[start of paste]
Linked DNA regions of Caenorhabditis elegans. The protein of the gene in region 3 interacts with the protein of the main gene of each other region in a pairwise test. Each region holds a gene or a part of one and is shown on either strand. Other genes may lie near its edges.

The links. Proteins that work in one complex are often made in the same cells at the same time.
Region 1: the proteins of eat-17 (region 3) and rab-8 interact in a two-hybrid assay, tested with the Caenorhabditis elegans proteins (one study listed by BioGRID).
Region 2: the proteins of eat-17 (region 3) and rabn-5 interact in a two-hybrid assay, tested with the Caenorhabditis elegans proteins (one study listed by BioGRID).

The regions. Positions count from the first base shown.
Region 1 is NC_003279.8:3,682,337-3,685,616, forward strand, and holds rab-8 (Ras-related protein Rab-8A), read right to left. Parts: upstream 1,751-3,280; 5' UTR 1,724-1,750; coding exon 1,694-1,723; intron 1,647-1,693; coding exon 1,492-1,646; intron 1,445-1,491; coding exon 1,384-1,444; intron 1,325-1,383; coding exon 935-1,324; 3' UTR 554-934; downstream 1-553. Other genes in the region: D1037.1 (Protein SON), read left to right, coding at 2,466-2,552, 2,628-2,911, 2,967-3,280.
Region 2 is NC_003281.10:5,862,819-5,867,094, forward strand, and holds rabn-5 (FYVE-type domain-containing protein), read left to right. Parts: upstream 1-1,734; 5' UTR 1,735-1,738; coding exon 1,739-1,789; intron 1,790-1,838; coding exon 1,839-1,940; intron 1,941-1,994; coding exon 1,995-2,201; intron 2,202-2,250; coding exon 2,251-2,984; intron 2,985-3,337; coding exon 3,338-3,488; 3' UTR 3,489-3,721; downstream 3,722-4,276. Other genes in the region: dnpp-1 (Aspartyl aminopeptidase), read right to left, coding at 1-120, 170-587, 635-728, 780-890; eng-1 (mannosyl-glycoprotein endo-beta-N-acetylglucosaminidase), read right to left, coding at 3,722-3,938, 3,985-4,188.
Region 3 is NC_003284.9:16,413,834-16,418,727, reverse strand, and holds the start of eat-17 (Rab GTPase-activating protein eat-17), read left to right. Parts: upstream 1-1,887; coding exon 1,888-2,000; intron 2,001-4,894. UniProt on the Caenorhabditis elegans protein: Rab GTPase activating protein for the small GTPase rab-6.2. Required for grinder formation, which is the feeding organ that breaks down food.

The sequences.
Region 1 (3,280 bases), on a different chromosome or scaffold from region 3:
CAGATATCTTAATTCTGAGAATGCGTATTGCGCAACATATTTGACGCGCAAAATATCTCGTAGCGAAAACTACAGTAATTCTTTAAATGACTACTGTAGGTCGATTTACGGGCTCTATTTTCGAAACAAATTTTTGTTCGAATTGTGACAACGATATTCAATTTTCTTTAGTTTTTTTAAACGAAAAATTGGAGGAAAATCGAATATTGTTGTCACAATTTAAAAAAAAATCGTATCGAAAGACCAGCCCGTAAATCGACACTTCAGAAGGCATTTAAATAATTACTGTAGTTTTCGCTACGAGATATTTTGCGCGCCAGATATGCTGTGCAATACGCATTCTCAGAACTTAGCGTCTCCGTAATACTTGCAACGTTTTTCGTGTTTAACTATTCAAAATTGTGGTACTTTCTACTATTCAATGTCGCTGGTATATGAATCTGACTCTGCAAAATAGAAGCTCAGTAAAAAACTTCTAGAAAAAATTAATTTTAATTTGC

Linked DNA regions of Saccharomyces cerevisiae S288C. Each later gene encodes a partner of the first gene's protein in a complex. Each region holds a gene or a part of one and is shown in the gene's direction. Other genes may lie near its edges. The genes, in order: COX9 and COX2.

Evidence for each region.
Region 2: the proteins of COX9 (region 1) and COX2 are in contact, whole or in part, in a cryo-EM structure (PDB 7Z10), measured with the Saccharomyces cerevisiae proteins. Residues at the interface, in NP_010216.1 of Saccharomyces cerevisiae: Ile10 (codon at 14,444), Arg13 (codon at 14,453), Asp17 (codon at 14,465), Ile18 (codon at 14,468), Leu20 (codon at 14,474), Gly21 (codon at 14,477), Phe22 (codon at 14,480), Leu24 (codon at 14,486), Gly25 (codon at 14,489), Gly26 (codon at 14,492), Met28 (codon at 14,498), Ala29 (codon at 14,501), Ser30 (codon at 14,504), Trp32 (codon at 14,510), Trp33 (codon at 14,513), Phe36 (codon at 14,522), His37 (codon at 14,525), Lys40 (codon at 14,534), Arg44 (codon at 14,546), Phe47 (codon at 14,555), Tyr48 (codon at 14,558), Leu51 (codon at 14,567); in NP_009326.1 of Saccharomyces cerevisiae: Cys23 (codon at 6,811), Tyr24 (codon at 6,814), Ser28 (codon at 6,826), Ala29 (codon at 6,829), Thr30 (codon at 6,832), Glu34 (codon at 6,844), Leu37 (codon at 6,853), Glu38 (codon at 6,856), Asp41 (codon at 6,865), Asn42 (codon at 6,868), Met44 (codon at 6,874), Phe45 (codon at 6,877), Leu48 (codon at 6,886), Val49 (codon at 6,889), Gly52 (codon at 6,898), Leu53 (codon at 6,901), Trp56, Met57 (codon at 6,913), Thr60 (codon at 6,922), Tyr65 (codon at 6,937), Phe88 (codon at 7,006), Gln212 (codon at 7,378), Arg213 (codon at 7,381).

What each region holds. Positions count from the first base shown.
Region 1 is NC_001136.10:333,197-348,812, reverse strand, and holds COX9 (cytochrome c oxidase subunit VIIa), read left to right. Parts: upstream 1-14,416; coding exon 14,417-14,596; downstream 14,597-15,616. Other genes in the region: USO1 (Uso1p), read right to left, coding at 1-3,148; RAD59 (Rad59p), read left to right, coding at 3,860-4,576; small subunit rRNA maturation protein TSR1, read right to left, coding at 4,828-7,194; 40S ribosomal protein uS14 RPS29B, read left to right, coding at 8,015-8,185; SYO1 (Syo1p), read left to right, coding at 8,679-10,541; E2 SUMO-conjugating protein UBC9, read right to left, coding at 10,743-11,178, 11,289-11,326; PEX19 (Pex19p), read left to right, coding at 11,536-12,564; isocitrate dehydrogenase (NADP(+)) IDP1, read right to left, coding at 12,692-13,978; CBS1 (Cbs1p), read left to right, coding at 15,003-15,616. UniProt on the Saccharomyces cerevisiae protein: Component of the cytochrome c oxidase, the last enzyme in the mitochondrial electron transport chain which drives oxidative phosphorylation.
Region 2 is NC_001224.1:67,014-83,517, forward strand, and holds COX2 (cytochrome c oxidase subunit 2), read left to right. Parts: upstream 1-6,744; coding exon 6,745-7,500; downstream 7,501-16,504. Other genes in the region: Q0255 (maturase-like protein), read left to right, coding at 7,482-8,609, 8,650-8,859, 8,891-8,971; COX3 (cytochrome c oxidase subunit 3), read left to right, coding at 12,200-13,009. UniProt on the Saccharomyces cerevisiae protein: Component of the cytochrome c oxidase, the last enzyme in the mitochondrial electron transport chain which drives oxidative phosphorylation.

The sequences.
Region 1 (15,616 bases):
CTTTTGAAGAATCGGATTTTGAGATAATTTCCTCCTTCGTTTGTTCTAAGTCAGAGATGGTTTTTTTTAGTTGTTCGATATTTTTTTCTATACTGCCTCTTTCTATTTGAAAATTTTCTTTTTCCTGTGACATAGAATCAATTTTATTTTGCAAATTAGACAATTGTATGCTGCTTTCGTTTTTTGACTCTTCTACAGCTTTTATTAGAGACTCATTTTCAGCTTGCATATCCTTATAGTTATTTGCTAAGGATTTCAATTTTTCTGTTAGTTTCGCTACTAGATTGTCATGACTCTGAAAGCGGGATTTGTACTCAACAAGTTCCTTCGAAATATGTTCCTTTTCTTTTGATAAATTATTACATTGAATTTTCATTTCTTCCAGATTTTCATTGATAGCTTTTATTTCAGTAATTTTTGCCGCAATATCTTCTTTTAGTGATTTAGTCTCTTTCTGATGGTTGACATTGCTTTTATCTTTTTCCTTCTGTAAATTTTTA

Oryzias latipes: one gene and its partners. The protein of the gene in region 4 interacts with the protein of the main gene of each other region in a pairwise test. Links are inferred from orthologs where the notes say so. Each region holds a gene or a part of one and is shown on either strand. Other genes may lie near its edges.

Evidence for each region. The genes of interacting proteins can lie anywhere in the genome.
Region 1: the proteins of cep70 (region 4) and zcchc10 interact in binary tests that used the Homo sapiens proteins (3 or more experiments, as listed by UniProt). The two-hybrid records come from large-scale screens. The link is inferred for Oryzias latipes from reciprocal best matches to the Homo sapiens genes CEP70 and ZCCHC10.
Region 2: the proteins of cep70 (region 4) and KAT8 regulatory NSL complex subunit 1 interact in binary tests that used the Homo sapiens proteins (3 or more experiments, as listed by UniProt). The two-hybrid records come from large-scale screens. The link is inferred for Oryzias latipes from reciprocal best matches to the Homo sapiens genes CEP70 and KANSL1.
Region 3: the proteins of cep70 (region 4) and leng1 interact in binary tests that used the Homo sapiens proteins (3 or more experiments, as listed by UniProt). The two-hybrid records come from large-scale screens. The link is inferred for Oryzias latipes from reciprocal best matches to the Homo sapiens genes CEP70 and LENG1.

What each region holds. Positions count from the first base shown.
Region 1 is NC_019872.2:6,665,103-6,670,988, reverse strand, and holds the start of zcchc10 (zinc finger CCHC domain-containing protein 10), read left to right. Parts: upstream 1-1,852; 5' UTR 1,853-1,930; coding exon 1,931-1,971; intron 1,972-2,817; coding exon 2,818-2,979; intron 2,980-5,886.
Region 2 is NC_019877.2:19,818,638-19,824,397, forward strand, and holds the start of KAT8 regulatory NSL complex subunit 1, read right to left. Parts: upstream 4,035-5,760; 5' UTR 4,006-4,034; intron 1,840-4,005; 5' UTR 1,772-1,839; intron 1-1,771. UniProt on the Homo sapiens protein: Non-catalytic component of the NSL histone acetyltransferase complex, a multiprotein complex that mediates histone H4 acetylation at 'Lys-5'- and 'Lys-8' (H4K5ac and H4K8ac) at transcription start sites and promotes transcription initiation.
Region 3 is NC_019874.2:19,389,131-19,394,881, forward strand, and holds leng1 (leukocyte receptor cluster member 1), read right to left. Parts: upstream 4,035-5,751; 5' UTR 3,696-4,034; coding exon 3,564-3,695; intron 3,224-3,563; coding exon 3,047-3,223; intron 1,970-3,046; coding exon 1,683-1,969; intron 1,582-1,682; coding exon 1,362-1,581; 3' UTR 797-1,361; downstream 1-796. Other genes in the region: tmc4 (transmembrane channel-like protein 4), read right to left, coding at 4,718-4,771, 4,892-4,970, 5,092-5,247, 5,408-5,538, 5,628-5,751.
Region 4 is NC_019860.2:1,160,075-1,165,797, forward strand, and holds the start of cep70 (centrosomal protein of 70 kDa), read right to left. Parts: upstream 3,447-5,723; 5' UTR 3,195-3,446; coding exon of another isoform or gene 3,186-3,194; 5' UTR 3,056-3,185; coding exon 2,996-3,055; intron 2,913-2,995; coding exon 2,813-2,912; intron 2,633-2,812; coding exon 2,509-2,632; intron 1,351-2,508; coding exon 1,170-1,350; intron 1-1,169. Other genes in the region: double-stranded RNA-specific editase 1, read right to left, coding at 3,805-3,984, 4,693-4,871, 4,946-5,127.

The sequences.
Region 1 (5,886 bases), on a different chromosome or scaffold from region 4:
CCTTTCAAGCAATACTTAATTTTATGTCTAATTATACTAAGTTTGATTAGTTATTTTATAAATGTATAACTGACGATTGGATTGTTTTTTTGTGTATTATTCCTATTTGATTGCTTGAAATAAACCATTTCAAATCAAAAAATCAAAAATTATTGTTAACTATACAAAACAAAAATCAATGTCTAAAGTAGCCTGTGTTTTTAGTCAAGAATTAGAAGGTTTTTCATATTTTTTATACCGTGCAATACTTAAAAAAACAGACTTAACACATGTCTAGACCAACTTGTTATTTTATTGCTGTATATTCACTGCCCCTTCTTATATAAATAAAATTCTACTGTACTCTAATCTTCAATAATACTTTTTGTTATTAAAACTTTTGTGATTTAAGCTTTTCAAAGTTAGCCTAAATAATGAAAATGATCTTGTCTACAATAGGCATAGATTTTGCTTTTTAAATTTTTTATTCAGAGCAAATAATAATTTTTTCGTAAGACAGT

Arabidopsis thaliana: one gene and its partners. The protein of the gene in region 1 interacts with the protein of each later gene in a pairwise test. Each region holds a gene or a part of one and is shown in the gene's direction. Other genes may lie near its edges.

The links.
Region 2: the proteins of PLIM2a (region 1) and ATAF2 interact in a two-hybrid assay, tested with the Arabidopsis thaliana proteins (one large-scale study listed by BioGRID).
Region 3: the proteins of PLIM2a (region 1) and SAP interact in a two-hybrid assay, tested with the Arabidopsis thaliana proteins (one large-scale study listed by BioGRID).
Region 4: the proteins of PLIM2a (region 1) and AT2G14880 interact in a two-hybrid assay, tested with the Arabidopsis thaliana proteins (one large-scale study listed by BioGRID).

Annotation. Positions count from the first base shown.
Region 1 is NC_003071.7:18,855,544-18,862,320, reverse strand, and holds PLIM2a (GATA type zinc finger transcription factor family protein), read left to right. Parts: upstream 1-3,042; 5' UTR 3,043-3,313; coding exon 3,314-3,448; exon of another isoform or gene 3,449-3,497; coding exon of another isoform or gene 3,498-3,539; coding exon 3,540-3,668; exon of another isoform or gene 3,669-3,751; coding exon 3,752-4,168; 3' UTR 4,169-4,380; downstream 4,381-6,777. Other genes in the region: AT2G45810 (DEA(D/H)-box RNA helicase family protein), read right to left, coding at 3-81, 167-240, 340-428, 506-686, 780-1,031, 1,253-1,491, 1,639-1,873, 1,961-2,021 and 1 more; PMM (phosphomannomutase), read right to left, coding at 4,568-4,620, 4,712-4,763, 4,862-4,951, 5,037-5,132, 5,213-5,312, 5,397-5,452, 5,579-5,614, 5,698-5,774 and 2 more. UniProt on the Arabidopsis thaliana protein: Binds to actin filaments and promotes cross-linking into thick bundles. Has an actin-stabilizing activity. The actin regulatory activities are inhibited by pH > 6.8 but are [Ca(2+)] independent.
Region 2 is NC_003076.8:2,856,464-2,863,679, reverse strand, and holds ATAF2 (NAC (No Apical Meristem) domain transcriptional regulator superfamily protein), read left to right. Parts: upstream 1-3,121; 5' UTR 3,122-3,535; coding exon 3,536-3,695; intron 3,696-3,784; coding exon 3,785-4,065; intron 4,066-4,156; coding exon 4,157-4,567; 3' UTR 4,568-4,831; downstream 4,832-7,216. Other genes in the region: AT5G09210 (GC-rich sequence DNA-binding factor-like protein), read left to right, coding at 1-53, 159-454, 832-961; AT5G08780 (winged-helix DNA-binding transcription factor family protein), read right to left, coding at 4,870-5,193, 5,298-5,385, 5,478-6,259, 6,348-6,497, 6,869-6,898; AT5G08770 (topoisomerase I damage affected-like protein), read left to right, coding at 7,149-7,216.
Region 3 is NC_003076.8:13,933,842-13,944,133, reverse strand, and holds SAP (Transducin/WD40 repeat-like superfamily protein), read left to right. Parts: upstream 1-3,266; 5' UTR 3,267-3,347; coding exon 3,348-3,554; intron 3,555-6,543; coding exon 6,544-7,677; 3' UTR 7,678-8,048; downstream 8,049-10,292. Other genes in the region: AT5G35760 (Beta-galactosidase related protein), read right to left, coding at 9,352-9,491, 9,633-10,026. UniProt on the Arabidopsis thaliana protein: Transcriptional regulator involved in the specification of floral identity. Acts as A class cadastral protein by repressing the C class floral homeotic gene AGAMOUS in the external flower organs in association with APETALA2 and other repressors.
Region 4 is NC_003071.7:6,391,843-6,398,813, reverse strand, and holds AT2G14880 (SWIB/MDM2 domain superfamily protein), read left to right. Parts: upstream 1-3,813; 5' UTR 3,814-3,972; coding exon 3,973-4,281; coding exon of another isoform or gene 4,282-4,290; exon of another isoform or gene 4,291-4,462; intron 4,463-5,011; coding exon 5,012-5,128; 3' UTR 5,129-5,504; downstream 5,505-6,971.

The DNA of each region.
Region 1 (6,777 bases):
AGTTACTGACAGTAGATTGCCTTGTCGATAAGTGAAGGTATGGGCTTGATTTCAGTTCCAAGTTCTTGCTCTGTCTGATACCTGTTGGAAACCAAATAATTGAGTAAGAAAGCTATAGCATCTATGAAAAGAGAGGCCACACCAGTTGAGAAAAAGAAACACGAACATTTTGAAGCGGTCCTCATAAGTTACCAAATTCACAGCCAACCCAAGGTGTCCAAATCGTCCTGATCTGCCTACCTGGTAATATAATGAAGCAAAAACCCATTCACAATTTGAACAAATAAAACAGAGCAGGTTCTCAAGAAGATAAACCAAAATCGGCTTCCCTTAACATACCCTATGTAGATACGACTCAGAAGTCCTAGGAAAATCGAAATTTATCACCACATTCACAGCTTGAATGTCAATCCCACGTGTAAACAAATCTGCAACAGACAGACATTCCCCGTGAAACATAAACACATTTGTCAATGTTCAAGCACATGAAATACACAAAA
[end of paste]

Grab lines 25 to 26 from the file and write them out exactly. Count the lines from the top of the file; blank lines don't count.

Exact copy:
Region 3: the proteins of cep70 (region 4) and leng1 interact in binary tests that used the Homo sapiens proteins (3 or more experiments, as listed by UniProt). The two-hybrid records come from large-scale screens. The link is inferred for Oryzias latipes from reciprocal best matches to the Homo sapiens genes CEP70 and LENG1.

What each region holds. Positions count from the first base shown.